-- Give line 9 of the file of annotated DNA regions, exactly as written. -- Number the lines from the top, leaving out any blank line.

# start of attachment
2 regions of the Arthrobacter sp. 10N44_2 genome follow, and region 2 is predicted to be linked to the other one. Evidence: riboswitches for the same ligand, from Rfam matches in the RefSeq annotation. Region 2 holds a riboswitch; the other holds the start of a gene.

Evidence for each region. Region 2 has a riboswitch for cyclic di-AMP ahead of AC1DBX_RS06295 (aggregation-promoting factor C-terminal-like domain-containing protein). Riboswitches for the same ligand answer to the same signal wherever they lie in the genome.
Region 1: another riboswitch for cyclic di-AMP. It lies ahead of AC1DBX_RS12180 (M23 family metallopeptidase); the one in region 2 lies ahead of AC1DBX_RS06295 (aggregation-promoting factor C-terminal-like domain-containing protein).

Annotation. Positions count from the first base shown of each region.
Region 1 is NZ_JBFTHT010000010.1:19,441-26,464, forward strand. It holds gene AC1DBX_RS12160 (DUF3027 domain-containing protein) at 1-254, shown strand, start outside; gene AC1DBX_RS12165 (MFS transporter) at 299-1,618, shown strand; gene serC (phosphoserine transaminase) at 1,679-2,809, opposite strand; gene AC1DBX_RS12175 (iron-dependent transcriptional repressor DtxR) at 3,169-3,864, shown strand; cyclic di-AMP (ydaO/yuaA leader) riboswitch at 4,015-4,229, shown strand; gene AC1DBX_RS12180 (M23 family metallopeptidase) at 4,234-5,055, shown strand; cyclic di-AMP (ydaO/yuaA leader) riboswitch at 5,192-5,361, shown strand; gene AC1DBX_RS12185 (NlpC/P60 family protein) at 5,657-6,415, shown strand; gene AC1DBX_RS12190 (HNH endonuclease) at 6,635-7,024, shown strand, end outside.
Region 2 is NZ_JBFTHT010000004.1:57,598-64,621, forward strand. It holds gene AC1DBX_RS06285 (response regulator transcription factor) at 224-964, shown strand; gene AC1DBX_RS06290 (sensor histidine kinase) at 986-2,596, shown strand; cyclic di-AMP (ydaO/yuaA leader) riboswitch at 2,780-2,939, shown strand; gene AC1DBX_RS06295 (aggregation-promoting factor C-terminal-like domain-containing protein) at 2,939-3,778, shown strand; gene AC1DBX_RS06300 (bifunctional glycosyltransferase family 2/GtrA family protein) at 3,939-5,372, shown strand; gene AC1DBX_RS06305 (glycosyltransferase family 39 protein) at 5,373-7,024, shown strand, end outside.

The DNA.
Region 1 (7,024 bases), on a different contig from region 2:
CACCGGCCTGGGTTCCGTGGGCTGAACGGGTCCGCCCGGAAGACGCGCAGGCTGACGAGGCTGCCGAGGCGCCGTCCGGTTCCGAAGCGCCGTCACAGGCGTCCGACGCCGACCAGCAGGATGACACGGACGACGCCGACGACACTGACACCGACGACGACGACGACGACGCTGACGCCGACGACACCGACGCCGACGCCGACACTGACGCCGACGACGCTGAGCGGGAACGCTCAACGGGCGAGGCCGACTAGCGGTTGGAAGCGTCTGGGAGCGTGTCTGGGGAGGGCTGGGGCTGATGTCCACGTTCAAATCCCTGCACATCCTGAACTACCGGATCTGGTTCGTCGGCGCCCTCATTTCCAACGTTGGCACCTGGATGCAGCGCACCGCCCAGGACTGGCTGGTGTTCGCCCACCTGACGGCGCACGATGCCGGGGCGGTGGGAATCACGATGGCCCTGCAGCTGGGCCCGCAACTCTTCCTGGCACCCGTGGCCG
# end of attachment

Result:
CACCGGCCTGGGTTCCGTGGGCTGAACGGGTCCGCCCGGAAGACGCGCAGGCTGACGAGGCTGCCGAGGCGCCGTCCGGTTCCGAAGCGCCGTCACAGGCGTCCGACGCCGACCAGCAGGATGACACGGACGACGCCGACGACACTGACACCGACGACGACGACGACGACGCTGACGCCGACGACACCGACGCCGACGCCGACACTGACGCCGACGACGCTGAGCGGGAACGCTCAACGGGCGAGGCCGACTAGCGGTTGGAAGCGTCTGGGAGCGTGTCTGGGGAGGGCTGGGGCTGATGTCCACGTTCAAATCCCTGCACATCCTGAACTACCGGATCTGGTTCGTCGGCGCCCTCATTTCCAACGTTGGCACCTGGATGCAGCGCACCGCCCAGGACTGGCTGGTGTTCGCCCACCTGACGGCGCACGATGCCGGGGCGGTGGGAATCACGATGGCCCTGCAGCTGGGCCCGCAACTCTTCCTGGCACCCGTGGCCG